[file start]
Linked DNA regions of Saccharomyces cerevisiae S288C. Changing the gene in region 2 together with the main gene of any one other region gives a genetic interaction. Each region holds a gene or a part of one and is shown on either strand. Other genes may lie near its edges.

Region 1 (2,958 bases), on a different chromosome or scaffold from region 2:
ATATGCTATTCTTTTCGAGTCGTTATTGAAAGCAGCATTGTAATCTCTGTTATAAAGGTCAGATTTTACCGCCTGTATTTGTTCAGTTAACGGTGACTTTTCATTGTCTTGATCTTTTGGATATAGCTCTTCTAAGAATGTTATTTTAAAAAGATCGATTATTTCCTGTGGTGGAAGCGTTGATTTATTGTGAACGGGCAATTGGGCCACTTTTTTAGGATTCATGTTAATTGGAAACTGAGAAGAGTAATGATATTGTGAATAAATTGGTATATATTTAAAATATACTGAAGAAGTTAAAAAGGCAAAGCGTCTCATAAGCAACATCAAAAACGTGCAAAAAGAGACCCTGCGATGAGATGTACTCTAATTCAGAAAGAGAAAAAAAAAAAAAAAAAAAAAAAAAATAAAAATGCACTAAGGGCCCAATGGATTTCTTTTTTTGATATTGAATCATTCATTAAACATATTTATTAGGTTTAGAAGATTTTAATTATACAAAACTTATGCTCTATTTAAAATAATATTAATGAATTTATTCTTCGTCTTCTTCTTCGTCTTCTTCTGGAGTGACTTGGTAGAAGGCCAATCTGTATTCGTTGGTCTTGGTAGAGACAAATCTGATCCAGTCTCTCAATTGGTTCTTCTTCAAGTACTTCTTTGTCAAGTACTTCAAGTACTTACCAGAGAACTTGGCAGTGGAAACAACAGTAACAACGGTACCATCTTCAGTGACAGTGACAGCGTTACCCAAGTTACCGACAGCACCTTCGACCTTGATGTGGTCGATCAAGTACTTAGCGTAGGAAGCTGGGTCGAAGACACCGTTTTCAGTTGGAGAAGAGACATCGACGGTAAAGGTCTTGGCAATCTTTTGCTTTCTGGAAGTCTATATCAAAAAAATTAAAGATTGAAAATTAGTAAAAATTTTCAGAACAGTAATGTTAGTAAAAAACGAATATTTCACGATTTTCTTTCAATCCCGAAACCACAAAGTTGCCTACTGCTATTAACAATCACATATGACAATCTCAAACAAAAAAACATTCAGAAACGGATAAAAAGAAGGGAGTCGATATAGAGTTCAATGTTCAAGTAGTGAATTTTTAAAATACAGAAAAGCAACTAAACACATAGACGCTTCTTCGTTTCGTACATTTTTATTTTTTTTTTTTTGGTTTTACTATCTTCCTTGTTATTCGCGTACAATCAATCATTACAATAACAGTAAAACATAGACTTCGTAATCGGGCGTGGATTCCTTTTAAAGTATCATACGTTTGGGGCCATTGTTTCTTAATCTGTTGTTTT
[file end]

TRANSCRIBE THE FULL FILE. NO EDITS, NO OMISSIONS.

Linked DNA regions of Saccharomyces cerevisiae S288C. Changing the gene in region 2 together with the main gene of any one other region gives a genetic interaction. Each region holds a gene or a part of one and is shown on either strand. Other genes may lie near its edges.

Region 1 (2,958 bases), on a different chromosome or scaffold from region 2:
ATATGCTATTCTTTTCGAGTCGTTATTGAAAGCAGCATTGTAATCTCTGTTATAAAGGTCAGATTTTACCGCCTGTATTTGTTCAGTTAACGGTGACTTTTCATTGTCTTGATCTTTTGGATATAGCTCTTCTAAGAATGTTATTTTAAAAAGATCGATTATTTCCTGTGGTGGAAGCGTTGATTTATTGTGAACGGGCAATTGGGCCACTTTTTTAGGATTCATGTTAATTGGAAACTGAGAAGAGTAATGATATTGTGAATAAATTGGTATATATTTAAAATATACTGAAGAAGTTAAAAAGGCAAAGCGTCTCATAAGCAACATCAAAAACGTGCAAAAAGAGACCCTGCGATGAGATGTACTCTAATTCAGAAAGAGAAAAAAAAAAAAAAAAAAAAAAAAAATAAAAATGCACTAAGGGCCCAATGGATTTCTTTTTTTGATATTGAATCATTCATTAAACATATTTATTAGGTTTAGAAGATTTTAATTATACAAAACTTATGCTCTATTTAAAATAATATTAATGAATTTATTCTTCGTCTTCTTCTTCGTCTTCTTCTGGAGTGACTTGGTAGAAGGCCAATCTGTATTCGTTGGTCTTGGTAGAGACAAATCTGATCCAGTCTCTCAATTGGTTCTTCTTCAAGTACTTCTTTGTCAAGTACTTCAAGTACTTACCAGAGAACTTGGCAGTGGAAACAACAGTAACAACGGTACCATCTTCAGTGACAGTGACAGCGTTACCCAAGTTACCGACAGCACCTTCGACCTTGATGTGGTCGATCAAGTACTTAGCGTAGGAAGCTGGGTCGAAGACACCGTTTTCAGTTGGAGAAGAGACATCGACGGTAAAGGTCTTGGCAATCTTTTGCTTTCTGGAAGTCTATATCAAAAAAATTAAAGATTGAAAATTAGTAAAAATTTTCAGAACAGTAATGTTAGTAAAAAACGAATATTTCACGATTTTCTTTCAATCCCGAAACCACAAAGTTGCCTACTGCTATTAACAATCACATATGACAATCTCAAACAAAAAAACATTCAGAAACGGATAAAAAGAAGGGAGTCGATATAGAGTTCAATGTTCAAGTAGTGAATTTTTAAAATACAGAAAAGCAACTAAACACATAGACGCTTCTTCGTTTCGTACATTTTTATTTTTTTTTTTTTGGTTTTACTATCTTCCTTGTTATTCGCGTACAATCAATCATTACAATAACAGTAAAACATAGACTTCGTAATCGGGCGTGGATTCCTTTTAAAGTATCATACGTTTGGGGCCATTGTTTCTTAATCTGTTGTTTT